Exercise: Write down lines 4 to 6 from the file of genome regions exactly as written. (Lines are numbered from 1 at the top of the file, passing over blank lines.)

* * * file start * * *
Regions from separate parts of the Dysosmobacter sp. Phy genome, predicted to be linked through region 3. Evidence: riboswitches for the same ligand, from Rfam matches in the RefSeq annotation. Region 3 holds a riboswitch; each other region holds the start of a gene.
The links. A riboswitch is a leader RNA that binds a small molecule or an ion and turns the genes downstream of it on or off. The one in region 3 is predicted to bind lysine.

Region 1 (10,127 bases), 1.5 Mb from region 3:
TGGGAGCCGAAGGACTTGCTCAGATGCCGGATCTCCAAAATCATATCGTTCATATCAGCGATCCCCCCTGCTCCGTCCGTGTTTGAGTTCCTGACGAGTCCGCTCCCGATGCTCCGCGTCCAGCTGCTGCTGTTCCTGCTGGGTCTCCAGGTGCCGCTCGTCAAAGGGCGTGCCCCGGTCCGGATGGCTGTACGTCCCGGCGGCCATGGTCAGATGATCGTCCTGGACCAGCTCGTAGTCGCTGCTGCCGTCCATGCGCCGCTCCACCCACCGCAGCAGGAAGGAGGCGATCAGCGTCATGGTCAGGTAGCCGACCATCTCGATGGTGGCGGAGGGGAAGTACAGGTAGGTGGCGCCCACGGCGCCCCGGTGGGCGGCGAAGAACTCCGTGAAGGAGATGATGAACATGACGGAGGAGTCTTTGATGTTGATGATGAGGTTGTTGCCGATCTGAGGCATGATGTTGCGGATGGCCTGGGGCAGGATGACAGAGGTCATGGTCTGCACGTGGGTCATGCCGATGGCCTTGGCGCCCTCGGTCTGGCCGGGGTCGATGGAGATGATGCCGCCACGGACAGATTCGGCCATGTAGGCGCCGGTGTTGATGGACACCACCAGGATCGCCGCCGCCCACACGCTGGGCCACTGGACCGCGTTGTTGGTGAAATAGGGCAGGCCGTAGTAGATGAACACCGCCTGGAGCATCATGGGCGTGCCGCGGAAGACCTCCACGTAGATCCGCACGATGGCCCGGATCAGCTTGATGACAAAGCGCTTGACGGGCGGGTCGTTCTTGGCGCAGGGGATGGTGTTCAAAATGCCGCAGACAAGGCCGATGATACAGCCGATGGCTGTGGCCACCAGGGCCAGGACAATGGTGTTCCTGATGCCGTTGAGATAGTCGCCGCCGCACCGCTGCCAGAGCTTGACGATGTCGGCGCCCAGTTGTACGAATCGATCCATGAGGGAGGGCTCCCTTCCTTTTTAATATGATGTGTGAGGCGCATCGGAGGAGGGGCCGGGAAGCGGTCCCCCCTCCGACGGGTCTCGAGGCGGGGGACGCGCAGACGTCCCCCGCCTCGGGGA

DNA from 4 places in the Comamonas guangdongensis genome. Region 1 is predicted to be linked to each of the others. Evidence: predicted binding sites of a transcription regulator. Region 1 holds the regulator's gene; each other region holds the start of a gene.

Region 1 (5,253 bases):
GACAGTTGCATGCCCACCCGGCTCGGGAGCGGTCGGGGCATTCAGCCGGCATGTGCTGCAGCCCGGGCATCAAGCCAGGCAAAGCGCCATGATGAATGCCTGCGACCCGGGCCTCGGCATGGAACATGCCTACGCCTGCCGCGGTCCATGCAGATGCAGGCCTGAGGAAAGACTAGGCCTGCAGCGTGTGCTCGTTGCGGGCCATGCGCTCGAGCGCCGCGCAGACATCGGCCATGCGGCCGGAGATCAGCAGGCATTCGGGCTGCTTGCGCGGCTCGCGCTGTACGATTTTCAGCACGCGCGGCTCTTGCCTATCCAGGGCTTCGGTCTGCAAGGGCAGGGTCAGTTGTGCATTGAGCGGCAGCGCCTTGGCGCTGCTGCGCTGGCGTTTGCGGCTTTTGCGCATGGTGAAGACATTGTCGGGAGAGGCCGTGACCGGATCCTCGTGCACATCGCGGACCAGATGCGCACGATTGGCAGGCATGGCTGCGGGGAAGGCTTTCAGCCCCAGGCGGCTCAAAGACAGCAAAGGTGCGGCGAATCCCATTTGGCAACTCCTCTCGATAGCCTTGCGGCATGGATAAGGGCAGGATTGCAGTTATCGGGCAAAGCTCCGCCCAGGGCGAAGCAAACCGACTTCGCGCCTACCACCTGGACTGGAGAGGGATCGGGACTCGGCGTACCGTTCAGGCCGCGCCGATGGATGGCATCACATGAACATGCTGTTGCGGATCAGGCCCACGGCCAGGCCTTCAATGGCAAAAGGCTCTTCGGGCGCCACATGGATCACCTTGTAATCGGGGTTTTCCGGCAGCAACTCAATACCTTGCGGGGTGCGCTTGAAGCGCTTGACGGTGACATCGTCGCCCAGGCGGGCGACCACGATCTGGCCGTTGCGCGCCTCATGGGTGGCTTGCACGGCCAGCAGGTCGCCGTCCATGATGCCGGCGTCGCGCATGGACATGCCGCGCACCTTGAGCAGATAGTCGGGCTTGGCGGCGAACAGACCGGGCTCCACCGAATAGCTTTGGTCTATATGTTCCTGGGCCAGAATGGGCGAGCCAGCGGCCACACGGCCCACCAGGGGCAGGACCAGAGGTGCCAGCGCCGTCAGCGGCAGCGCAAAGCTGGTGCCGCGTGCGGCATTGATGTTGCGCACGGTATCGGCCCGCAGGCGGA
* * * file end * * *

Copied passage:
TGGGAGCCGAAGGACTTGCTCAGATGCCGGATCTCCAAAATCATATCGTTCATATCAGCGATCCCCCCTGCTCCGTCCGTGTTTGAGTTCCTGACGAGTCCGCTCCCGATGCTCCGCGTCCAGCTGCTGCTGTTCCTGCTGGGTCTCCAGGTGCCGCTCGTCAAAGGGCGTGCCCCGGTCCGGATGGCTGTACGTCCCGGCGGCCATGGTCAGATGATCGTCCTGGACCAGCTCGTAGTCGCTGCTGCCGTCCATGCGCCGCTCCACCCACCGCAGCAGGAAGGAGGCGATCAGCGTCATGGTCAGGTAGCCGACCATCTCGATGGTGGCGGAGGGGAAGTACAGGTAGGTGGCGCCCACGGCGCCCCGGTGGGCGGCGAAGAACTCCGTGAAGGAGATGATGAACATGACGGAGGAGTCTTTGATGTTGATGATGAGGTTGTTGCCGATCTGAGGCATGATGTTGCGGATGGCCTGGGGCAGGATGACAGAGGTCATGGTCTGCACGTGGGTCATGCCGATGGCCTTGGCGCCCTCGGTCTGGCCGGGGTCGATGGAGATGATGCCGCCACGGACAGATTCGGCCATGTAGGCGCCGGTGTTGATGGACACCACCAGGATCGCCGCCGCCCACACGCTGGGCCACTGGACCGCGTTGTTGGTGAAATAGGGCAGGCCGTAGTAGATGAACACCGCCTGGAGCATCATGGGCGTGCCGCGGAAGACCTCCACGTAGATCCGCACGATGGCCCGGATCAGCTTGATGACAAAGCGCTTGACGGGCGGGTCGTTCTTGGCGCAGGGGATGGTGTTCAAAATGCCGCAGACAAGGCCGATGATACAGCCGATGGCTGTGGCCACCAGGGCCAGGACAATGGTGTTCCTGATGCCGTTGAGATAGTCGCCGCCGCACCGCTGCCAGAGCTTGACGATGTCGGCGCCCAGTTGTACGAATCGATCCATGAGGGAGGGCTCCCTTCCTTTTTAATATGATGTGTGAGGCGCATCGGAGGAGGGGCCGGGAAGCGGTCCCCCCTCCGACGGGTCTCGAGGCGGGGGACGCGCAGACGTCCCCCGCCTCGGGGA

DNA from 4 places in the Comamonas guangdongensis genome. Region 1 is predicted to be linked to each of the others. Evidence: predicted binding sites of a transcription regulator. Region 1 holds the regulator's gene; each other region holds the start of a gene.

Region 1 (5,253 bases):